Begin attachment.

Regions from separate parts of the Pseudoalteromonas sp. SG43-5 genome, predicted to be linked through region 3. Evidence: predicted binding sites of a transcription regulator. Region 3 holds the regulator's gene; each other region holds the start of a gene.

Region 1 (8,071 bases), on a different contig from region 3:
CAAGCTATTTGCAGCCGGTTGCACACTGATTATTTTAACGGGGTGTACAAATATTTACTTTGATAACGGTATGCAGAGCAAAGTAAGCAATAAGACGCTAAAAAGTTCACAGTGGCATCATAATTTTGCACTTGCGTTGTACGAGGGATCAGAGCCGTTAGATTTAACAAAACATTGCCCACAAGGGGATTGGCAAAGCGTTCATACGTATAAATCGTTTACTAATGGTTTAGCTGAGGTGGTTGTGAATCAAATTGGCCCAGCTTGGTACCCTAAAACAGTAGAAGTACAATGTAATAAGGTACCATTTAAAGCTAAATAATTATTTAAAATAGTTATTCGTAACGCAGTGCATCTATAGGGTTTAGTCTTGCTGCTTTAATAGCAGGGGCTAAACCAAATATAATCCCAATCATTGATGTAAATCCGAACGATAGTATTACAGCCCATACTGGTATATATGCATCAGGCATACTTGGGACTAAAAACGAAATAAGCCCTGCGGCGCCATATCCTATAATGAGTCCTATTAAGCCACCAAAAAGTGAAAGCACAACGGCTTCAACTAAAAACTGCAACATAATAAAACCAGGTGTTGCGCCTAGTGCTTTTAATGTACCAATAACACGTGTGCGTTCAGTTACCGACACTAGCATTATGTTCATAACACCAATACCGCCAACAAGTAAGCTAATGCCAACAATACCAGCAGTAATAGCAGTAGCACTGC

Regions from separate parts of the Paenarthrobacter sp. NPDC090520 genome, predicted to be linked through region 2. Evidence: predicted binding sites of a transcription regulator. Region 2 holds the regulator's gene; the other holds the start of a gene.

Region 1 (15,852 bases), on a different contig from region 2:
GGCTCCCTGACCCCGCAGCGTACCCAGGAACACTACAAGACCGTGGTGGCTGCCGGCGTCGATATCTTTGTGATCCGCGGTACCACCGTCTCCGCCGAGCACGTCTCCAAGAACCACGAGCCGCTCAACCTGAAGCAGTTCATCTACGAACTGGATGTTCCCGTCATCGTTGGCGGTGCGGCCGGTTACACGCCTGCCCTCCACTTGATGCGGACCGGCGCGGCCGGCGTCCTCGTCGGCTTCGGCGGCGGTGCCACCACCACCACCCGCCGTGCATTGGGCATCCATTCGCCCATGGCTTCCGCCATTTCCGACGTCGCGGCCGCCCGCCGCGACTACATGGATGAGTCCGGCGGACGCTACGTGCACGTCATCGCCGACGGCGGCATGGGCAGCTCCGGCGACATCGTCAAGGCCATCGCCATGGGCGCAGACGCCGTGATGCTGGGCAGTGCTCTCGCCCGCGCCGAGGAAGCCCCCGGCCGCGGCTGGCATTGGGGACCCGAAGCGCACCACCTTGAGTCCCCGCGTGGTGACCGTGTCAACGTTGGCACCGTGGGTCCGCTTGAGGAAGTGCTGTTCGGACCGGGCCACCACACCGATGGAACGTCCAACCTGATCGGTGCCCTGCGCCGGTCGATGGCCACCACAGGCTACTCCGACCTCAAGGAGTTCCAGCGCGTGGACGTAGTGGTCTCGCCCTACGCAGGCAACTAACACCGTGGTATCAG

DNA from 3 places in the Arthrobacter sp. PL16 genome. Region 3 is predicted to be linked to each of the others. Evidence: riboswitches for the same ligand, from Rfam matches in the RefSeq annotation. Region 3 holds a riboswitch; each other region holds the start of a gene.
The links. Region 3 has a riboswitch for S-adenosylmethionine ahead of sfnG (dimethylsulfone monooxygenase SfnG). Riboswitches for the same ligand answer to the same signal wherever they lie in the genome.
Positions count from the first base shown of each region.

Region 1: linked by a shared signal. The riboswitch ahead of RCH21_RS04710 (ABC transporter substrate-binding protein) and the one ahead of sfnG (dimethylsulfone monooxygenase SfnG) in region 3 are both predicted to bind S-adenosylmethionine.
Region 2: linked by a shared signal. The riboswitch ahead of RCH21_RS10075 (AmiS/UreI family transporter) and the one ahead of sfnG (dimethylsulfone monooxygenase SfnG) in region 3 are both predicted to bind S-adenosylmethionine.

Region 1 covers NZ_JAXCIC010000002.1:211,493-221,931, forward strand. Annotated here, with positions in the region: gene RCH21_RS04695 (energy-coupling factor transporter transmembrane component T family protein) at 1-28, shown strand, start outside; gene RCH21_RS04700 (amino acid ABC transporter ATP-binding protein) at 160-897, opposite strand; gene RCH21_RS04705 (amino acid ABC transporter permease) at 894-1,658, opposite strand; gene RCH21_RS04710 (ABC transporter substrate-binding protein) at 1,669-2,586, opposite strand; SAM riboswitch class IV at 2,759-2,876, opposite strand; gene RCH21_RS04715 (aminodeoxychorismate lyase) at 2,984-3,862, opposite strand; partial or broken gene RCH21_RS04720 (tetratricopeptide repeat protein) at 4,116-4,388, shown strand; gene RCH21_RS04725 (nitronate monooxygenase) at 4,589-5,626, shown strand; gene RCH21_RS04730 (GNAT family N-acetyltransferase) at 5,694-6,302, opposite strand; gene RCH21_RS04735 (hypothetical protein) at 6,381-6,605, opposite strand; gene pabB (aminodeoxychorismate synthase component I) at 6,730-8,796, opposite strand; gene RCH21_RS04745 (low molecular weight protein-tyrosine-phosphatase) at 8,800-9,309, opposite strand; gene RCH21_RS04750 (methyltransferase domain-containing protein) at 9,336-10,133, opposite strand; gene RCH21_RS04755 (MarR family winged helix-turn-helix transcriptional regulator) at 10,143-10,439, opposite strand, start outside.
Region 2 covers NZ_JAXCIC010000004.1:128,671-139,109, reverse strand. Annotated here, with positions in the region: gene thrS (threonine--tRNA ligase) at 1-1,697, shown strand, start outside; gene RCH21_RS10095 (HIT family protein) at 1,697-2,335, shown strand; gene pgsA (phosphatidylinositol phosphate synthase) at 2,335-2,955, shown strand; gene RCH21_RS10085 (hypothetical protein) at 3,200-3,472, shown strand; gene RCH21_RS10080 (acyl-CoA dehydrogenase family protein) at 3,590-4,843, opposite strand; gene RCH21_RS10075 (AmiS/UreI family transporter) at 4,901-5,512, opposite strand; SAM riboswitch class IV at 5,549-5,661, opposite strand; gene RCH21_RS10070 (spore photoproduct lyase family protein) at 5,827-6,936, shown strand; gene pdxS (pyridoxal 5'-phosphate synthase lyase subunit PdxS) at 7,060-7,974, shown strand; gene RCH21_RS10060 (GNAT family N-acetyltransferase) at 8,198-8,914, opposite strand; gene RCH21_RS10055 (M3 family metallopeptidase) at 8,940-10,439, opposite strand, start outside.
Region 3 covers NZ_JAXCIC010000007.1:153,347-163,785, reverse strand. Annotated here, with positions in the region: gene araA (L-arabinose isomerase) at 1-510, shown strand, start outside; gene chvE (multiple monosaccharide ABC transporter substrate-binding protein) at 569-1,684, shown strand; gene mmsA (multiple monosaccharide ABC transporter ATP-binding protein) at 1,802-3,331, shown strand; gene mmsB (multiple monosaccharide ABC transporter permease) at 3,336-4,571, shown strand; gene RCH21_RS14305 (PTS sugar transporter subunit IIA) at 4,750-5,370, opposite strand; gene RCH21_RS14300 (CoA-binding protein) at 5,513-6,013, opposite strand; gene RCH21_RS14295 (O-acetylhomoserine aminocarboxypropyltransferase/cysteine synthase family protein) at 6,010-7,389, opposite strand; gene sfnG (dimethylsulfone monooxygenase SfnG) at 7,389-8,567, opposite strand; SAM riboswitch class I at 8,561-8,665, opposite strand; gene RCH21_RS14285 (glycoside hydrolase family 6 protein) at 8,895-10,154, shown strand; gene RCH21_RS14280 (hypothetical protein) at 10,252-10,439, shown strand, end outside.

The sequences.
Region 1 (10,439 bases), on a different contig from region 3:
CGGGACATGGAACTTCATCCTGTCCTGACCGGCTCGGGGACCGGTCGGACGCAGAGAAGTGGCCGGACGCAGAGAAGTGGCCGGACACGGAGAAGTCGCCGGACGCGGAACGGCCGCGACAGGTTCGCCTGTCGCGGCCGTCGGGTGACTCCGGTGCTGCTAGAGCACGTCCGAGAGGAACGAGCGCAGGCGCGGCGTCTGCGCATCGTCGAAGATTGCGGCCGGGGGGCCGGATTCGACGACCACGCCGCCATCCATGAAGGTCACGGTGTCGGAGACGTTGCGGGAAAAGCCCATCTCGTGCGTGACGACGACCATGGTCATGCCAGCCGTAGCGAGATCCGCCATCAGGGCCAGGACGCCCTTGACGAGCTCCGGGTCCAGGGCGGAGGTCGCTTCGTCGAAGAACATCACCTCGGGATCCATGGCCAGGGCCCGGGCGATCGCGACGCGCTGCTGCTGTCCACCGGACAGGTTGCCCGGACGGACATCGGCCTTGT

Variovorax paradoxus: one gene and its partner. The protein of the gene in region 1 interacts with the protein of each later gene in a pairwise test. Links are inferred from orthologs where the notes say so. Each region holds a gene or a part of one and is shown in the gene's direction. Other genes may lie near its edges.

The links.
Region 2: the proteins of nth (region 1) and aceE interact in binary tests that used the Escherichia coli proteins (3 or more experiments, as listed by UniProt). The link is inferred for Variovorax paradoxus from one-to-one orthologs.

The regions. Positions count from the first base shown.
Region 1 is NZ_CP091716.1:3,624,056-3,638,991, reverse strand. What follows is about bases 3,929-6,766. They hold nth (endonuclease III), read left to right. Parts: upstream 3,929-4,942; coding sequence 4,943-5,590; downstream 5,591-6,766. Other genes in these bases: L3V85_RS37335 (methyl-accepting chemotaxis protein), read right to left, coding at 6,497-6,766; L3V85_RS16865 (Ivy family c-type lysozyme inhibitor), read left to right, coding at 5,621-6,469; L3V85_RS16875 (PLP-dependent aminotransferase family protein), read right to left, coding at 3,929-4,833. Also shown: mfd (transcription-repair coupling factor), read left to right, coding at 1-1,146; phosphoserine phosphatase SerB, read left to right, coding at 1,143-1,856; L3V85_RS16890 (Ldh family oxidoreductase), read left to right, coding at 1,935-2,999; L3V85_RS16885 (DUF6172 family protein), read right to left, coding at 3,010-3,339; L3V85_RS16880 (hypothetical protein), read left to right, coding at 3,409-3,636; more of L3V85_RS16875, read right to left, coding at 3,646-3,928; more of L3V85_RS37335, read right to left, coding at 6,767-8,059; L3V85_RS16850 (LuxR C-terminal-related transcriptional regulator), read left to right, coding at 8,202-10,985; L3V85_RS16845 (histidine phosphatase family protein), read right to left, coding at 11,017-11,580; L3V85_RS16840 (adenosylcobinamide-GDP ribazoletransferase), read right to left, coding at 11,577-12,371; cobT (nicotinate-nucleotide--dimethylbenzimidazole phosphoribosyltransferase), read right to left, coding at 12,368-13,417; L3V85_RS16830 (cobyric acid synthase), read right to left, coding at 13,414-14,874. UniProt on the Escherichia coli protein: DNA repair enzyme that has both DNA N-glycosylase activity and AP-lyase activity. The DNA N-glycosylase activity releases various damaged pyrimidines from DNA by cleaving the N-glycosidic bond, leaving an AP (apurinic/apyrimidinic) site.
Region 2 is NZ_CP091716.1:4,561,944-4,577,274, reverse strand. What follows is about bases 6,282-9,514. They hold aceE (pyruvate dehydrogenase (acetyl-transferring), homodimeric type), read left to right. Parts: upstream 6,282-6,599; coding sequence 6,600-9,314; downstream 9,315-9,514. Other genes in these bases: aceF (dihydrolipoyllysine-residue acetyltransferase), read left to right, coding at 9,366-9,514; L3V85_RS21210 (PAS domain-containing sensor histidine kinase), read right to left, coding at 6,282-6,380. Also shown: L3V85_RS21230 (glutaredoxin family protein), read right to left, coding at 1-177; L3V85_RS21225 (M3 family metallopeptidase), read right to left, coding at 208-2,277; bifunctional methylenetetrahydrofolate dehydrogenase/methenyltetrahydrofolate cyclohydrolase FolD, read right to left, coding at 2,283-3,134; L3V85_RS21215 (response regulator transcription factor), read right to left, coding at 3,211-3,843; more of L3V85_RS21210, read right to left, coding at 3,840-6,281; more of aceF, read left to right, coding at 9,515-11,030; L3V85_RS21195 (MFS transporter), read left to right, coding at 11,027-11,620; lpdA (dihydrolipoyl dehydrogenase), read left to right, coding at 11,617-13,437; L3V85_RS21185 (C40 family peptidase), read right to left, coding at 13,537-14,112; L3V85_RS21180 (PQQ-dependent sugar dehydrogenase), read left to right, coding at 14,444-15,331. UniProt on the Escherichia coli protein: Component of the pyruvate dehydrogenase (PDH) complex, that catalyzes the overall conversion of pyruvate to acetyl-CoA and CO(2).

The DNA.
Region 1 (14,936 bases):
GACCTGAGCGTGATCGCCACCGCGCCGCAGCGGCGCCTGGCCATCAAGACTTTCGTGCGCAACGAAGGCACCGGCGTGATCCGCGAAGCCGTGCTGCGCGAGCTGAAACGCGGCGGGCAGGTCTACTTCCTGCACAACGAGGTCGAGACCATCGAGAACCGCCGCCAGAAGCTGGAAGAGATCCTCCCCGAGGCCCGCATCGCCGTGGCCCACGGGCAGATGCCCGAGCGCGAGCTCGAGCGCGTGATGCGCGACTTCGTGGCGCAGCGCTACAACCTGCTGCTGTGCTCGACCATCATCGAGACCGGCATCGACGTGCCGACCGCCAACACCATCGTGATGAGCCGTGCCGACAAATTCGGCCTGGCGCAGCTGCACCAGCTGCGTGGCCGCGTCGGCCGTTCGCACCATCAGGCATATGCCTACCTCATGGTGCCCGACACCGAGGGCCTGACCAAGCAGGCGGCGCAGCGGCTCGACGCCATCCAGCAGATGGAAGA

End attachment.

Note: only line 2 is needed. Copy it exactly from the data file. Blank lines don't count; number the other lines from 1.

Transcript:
Region 1 (8,071 bases), on a different contig from region 3: